Devil’s Night '96

Joseph Louderback discusses “Mischief Night” in Camden, NJ, and “Devil’s Night” in Detroit, and how the efforts of residents and firefighters are helping to decrease the number of pre-Halloween arson fires.


The glow of pre-Halloween arson fires dimmed considerably over previous years in Camden, NJ, and Detroit but firefighters still saw plenty of action. Adopt-A-Block programs, where residents surveil nearby structures, neighborhood patrols and strict "zero tolerance" curfews supplemented months of...


To access the remainder of this piece of premium content, you must be registered with Firehouse. Already have an account? Login

Register in seconds by connecting with your preferred Social Network.

OR

Complete the registration form.

Required
Required
Required
Required
Required
Required
Required
Required
Required
Required

The glow of pre-Halloween arson fires dimmed considerably over previous years in Camden, NJ, and Detroit but firefighters still saw plenty of action. Adopt-A-Block programs, where residents surveil nearby structures, neighborhood patrols and strict "zero tolerance" curfews supplemented months of boarding-up and razing vacant properties to keep serious structural responses down.

2_97_devil1.jpg
Photo by Jeff Rudolph
The first engine on the scene of this Devil's Night fire at Nagle and Ford in Detroit found heavy fire blowing out the rear of a vacant dwelling. The fire was controlled quickly.

Media accounts from the "Motor City" suggested a slight increase with 142 fires over the three-day period from "Devil's Night" through Halloween and into Saturday morning. Another account listed 158 fires, a drop from 354 incidents in 1994. Some fires this year were blamed on windy weather and falling power lines. Vacant homes and garages bore the brunt of structural responses in Detroit.

Camden's 250-member fire department, which fields eight engines, three ladders and one rescue company, experienced numerous structure fires this year with an estimated 60 runs on "Mischief Night," according to Battalion Chief Joseph Marini. Unlike previous years (Camden's worst deluge was 1991), fire officials in 1996 canceled mutual aid staging of volunteer companies at city firehouses. The influx of outside help grew from a heavy workload in the early 1990s in 1992, some 135 mutual aid companies rolled into the city from as far away as Middlesex County in northern New Jersey. Rain cut that night's arson short.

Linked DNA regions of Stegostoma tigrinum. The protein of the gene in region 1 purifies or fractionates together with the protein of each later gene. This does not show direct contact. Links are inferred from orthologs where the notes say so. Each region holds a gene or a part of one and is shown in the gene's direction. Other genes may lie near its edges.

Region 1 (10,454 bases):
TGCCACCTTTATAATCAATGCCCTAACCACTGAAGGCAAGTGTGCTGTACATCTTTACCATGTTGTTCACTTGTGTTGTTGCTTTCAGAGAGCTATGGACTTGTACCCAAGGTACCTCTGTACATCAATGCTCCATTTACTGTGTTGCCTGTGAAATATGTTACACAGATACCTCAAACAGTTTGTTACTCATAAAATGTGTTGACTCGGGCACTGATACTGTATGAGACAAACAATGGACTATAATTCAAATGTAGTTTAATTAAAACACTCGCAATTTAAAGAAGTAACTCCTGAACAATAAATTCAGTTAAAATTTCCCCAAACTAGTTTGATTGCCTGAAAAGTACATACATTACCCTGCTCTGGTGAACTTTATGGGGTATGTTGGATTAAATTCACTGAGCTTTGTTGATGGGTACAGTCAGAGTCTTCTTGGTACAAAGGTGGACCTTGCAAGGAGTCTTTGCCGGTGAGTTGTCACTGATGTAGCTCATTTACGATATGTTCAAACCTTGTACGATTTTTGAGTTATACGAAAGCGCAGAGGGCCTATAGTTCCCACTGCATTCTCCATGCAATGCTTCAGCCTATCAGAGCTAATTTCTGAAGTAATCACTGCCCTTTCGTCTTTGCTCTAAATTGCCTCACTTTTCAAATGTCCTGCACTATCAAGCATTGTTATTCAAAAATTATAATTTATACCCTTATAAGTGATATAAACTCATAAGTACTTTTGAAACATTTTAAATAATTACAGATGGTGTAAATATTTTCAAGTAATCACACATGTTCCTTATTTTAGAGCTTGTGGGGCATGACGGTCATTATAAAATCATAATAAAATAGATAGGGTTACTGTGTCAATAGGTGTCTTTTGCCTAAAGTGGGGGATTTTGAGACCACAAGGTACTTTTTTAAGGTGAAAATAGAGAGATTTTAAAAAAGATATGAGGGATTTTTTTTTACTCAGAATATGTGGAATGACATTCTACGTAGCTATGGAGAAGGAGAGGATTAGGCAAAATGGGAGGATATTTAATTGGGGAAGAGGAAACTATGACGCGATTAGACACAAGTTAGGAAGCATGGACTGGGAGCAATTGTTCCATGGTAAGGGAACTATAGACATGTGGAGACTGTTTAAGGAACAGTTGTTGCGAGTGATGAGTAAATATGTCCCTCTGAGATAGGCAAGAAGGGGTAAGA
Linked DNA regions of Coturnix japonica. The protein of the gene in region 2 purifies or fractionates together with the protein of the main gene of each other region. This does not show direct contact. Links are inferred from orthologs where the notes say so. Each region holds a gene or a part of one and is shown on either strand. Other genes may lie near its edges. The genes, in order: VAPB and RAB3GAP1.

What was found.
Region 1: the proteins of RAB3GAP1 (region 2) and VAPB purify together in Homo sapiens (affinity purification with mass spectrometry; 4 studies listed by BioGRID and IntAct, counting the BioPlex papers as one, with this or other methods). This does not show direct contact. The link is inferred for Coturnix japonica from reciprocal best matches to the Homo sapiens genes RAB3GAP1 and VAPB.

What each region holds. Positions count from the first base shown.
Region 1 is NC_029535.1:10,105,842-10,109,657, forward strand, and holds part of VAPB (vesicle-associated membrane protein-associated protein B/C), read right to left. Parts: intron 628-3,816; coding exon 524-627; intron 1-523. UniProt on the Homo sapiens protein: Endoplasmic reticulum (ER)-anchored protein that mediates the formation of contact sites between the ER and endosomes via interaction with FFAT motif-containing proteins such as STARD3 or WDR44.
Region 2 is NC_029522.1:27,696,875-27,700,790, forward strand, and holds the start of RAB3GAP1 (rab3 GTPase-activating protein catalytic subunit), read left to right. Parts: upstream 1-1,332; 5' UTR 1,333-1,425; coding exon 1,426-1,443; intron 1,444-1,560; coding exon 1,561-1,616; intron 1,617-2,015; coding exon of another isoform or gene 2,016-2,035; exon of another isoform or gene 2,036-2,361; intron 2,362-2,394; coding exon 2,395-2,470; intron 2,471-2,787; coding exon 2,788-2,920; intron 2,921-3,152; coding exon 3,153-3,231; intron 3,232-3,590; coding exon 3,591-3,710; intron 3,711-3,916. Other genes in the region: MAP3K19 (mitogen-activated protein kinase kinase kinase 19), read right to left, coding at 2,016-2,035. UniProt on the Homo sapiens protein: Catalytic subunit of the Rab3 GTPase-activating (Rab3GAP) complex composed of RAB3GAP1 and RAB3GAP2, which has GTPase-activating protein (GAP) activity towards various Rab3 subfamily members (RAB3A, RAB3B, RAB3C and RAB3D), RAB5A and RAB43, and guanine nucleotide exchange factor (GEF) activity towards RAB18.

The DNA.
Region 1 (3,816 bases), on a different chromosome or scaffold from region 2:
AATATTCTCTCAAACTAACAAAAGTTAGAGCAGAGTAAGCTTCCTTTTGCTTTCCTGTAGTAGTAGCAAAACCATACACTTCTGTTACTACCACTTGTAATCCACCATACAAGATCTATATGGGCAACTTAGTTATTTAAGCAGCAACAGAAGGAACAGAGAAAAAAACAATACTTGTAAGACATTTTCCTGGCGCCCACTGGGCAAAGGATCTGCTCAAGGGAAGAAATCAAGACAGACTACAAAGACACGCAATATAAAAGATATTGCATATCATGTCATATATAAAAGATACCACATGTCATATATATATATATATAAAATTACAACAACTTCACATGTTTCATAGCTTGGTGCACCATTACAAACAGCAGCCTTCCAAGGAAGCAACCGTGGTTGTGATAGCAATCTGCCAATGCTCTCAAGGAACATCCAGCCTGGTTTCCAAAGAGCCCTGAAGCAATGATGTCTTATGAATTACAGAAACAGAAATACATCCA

In 1996, activity stretched from the normally busy North and East Camden areas to South Camden, where blazes in row frames and a large Queen Anne dwelling taxed units. By 9 P.M. on Mischief Night, palls of smoke from a half-dozen "all-hands" blazes blanketed the riverfront city. Special "second section" engine companies made up of career members and chiefs shared quarters with first-due apparatus. If initial units found work at one location, help was sent but the backup units stayed put, ready to respond to additional incidents in first-response districts. The volunteer mutual-aid plan remained as it does on any normal night.

Basing its battle plan on prevention measures that brought Detroit success, Camden relies heavy on the community, police support and fire investigators. The method can be used by any fire department seeking to keep a lid on forecasted "trouble period" arson. The steps are simple with their success lying in a cooperative venture between citizens and government. One can't exist without the other.

2_97_devil2.jpg
Photo by Jeff Rudolph
Fire rips through a vacant house at Fields and Vernor on Detroit's east side.


2_97_devil3.jpg
Photo by Joseph Louderback
In Camden, NJ, a turn-of-the-century mansion was fully involved during the 1994 pre-Halloween spree.

2_97_devil4.jpg
Photo by Joseph Louderback
In Camden, NJ, a turn-of-the-century mansion was fully involved during the 1994 pre-Halloween spree.


2_97_devil5.jpg
Photo by Joseph Louderback
Camden, NJ, firefighters were dispatched to an estimated 60 runs, including numerous structure fires, on Mischief Night 1996.


2_97_devil6.jpg
Photo by Joseph Louderback
Camden, NJ, Chief Fire Marshal Herbert Leary inspects flammable devices that were found during Mischief Night.

Detroit demolished over 800 vacant buildings and removed 2,000 abandoned vehicles. Federal officers from many agencies like the FBI, Bureau of Alcohol, Tobacco and Firearms (ATF) and Secret Service joined 30,000 residents on patrol. A City Council ordinance prohibits the sale of gasoline or other fuels in portable containers during a targeted time period. Yellow emergency lights placed atop vehicles increased the eyes of the law on the neighborhood level. Arrests for curfew violations continued to make an impact.

Figures released by the Detroit Fire Department show a major facelift since 1984's three-day tally of 810 responses. Ten years later, there were 354 incidents.

This content continues onto the next page...